• Workers should take a private vehicle to get to the medical provider. If they do not have their own vehicle, please assist with transportation following CDC guidelines to protect the worker in the vehicle and others, including the following:
    • Notify the transporter and the receiving health care facility that the person has signs and symptoms suggestive of COVID-19 so that appropriate infection control precautions may be taken.
    • Provide the sick person with a disposable facemask, if available, and keep them separated from others as much as possible.
    • Use ventilation in the vehicle by opening car windows or using the ventilation system on non-recirculated mode.
    • Do not use public transportation, ridesharing, or taxis to transport the ill person.
  • Make sure they have enough food and water as they will not be able to go to the store and may not have any funds to buy their own.
  • Monitor for worsening symptoms. About 20 percent of infected people will need hospitalization.

If a worker is diagnosed with COVID-19:

  • Notify your local health department for instructions about isolation.
  • Instruct workers who had close contact with the COVID-19 patient to self-monitor for symptoms of COVID-19 (fever and onset of respiratory symptoms such as cough or shortness of breath) for 14 days. These exposed workers should be separated from non-exposed workers for 14 days (e.g., sleep in a separate room, work in a separate area).
  • If they develop symptoms of COVID-19, contact your local health department.
  • No infected or exposed farmworker should be allowed or forced to return home prior to being cleared by a health care provider for travel.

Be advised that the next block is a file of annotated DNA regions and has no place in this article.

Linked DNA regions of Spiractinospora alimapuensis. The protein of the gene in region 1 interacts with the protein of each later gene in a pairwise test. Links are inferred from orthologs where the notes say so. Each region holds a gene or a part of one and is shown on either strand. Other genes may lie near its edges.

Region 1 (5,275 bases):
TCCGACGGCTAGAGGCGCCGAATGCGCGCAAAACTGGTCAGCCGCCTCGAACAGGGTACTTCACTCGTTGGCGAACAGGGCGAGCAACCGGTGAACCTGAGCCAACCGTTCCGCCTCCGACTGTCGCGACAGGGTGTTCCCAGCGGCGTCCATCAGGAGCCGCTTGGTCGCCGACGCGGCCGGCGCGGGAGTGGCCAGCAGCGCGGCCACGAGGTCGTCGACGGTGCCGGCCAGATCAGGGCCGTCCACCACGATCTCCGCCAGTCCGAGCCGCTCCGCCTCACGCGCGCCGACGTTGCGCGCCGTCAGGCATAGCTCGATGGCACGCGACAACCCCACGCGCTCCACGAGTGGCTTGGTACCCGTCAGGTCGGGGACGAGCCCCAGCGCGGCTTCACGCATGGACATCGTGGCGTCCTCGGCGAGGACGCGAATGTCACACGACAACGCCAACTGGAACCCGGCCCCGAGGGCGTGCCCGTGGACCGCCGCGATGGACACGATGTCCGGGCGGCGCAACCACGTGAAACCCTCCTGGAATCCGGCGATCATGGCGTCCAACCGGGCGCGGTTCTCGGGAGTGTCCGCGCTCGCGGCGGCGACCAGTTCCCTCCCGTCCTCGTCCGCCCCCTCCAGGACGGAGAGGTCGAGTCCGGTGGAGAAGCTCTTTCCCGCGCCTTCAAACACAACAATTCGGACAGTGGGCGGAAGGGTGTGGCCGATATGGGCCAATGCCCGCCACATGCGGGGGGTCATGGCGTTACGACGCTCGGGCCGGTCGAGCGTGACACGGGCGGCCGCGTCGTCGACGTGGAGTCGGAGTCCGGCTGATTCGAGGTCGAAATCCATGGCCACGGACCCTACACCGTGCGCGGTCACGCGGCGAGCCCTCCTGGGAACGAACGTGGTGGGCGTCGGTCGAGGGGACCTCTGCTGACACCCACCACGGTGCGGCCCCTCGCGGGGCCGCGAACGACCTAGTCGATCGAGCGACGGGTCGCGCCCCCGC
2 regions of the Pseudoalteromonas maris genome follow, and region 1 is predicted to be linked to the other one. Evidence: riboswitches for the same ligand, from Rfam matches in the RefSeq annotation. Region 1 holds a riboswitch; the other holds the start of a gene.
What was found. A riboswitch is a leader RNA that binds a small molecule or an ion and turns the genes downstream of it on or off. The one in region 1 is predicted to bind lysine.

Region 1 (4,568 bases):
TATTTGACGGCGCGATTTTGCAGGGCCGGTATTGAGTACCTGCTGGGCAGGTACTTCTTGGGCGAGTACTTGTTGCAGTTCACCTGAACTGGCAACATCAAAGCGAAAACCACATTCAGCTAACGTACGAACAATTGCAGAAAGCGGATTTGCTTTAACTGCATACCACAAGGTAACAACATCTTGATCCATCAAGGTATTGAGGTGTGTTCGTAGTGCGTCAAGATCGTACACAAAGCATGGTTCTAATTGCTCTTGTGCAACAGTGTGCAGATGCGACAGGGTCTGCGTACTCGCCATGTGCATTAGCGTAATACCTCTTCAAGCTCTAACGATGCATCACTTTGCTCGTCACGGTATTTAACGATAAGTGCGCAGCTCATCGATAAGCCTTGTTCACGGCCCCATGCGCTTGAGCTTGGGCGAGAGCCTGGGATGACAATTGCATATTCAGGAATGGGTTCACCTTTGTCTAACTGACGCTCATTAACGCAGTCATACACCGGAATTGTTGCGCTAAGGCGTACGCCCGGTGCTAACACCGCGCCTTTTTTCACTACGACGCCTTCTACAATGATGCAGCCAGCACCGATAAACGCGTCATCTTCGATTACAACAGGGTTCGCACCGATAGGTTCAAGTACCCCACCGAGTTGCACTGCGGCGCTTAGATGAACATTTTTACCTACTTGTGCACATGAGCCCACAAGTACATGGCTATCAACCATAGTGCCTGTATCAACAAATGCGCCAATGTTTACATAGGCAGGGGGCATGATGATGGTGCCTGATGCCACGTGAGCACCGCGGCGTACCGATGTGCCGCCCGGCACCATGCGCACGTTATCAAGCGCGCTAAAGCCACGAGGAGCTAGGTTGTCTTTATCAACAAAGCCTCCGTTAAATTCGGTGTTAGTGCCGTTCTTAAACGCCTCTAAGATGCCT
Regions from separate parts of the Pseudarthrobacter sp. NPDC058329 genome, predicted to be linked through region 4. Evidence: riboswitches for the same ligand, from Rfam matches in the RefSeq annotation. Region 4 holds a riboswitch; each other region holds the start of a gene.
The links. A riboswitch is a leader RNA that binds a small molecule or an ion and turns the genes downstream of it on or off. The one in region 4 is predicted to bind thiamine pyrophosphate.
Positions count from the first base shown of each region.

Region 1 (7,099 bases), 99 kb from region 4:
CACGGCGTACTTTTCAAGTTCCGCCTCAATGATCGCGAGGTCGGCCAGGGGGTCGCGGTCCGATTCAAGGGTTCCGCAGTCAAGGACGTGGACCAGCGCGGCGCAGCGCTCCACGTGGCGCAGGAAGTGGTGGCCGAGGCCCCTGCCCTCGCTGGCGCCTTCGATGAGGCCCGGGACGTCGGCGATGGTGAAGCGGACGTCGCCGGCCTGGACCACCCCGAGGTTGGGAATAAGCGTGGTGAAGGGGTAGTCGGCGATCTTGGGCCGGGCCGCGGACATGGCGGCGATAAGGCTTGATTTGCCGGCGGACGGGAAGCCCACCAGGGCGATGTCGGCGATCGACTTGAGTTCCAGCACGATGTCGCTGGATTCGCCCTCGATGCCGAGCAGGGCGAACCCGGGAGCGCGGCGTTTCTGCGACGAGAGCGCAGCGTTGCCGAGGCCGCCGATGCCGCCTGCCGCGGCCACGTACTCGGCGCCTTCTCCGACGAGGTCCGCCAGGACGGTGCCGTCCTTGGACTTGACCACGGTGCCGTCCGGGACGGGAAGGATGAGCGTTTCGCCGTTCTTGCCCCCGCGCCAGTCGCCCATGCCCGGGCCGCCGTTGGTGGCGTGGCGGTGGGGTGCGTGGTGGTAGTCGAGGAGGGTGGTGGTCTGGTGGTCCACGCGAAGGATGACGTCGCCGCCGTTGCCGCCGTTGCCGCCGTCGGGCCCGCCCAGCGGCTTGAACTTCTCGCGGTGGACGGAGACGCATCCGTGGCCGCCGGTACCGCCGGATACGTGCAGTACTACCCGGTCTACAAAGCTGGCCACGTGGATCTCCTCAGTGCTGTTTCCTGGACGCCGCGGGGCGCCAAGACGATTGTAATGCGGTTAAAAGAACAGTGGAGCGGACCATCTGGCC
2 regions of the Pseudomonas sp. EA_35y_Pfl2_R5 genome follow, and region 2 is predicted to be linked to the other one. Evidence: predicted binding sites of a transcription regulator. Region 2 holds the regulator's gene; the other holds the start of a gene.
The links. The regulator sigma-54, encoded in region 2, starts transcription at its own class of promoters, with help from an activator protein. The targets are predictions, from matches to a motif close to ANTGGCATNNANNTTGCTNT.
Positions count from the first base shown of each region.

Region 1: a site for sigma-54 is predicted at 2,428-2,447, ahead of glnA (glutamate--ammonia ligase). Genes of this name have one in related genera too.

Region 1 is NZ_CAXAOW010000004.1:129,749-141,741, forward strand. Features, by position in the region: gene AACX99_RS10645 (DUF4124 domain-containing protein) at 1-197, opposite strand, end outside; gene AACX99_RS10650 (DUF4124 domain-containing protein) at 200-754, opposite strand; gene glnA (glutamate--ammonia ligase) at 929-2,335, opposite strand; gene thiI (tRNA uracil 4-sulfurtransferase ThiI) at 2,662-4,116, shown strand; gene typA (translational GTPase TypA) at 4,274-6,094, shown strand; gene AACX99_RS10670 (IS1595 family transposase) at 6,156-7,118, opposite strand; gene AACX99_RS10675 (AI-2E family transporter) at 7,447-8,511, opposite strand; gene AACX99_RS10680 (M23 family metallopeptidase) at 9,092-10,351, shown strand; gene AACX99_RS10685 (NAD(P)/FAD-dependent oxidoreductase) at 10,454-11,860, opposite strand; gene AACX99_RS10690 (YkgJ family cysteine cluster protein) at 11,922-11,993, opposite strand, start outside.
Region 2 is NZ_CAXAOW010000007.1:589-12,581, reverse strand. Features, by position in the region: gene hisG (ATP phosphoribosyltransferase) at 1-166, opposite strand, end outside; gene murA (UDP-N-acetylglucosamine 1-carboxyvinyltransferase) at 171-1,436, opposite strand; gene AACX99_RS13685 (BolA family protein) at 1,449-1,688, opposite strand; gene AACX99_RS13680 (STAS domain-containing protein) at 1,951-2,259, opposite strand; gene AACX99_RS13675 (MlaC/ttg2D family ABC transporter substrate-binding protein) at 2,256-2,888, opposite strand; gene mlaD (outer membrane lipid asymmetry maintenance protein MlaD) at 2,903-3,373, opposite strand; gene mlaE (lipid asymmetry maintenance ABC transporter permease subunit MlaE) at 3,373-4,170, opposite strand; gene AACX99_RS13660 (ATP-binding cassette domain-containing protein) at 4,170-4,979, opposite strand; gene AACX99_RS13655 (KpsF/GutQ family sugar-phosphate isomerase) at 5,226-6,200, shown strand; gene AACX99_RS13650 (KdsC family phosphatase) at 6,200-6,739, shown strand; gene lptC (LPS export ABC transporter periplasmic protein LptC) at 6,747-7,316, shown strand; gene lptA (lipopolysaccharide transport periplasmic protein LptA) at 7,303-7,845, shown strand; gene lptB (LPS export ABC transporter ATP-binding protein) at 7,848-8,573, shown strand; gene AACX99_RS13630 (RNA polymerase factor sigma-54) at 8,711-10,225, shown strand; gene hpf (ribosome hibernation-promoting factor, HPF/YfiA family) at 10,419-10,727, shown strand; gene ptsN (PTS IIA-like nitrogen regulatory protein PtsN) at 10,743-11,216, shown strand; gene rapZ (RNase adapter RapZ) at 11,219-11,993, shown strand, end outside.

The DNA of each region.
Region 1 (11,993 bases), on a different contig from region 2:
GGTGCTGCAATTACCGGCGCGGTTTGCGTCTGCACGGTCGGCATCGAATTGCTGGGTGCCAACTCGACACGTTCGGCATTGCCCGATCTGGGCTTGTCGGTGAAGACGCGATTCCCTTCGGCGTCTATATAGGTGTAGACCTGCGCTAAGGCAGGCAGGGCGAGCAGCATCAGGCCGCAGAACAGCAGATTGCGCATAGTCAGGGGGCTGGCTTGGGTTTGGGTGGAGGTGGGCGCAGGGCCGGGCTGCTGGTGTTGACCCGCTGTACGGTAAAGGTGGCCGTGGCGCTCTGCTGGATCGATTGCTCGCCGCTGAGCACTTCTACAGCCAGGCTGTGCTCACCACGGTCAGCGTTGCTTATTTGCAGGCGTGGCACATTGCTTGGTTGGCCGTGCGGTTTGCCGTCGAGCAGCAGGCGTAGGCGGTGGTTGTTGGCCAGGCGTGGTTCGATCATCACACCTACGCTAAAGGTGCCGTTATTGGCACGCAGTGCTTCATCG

Will migrant clinics have access to COVID-19 testing?

It depends. This is a rapidly changing scenario. Some of it will depend on how fast we can get test kits to our rural communities. Some community health centers are actively engaged in testing. However, each state and community is different and it is important for employers to fully understand what is available to them and their workers. Contact your local community health center for more information:

What other assistance/services are migrant clinics providing farmworkers during this time? Community health centers are built with farmworkers in mind. They can provide all primary care services to farmworkers and their families. They are more likely to have expertise in terms of being able to do outreach to the community and provide services in a linguistically and culturally appropriate way, which is highly needed during this pandemic.

Can the COVID-19 virus be spread to produce?
Currently there is no evidence of food or food packaging being associated with transmission of COVID-19. Like other viruses, it is possible that COVID-19 can survive on surfaces or objects for hours and possibly even days. For that reason, practice safe hygiene including regular hand washing and disinfection of surfaces. Peel produce that can be peeled, wash produce that cannot be peeled, at least until we have more data. Read more at the USDA site.


Documentation and Services

Many farmworkers without authorization to live and/or work in the US are ineligible for unemployment and other social services to help them when they lose their jobs. Many additional barriers, including those outlined in the opening paragraphs of this FAQ, further distance farmworkers from access to services.

Is care for COVID-19 considered under the new public charge rule?
The USCIS provided a statement that says, “USCIS encourages all those, including aliens, with symptoms that resemble Coronavirus Disease 2019 (COVID-19) (fever, cough, shortness of breath) to seek necessary medical treatment or preventive services. Such treatment or preventive services will not negatively affect any alien as part of a future Public Charge analysis.”

Will seeking health services expose people without authorization to ICE?
Immigration and Customs Enforcement (ICE) has stated it will “not carry out enforcement operations at or near health care facilities, such as hospitals, doctors' offices, accredited health clinics, and emergent or urgent care facilities, except in the most extraordinary of circumstances.” The statement also says that “Individuals should not avoid seeking medical care because they fear civil immigration enforcement.”

What resources are available for agricultural workers and others with questions around health access and documentation?

Visit Protecting Immigrant Families' Immigrant Eligibility for Public Programs During COVID-19.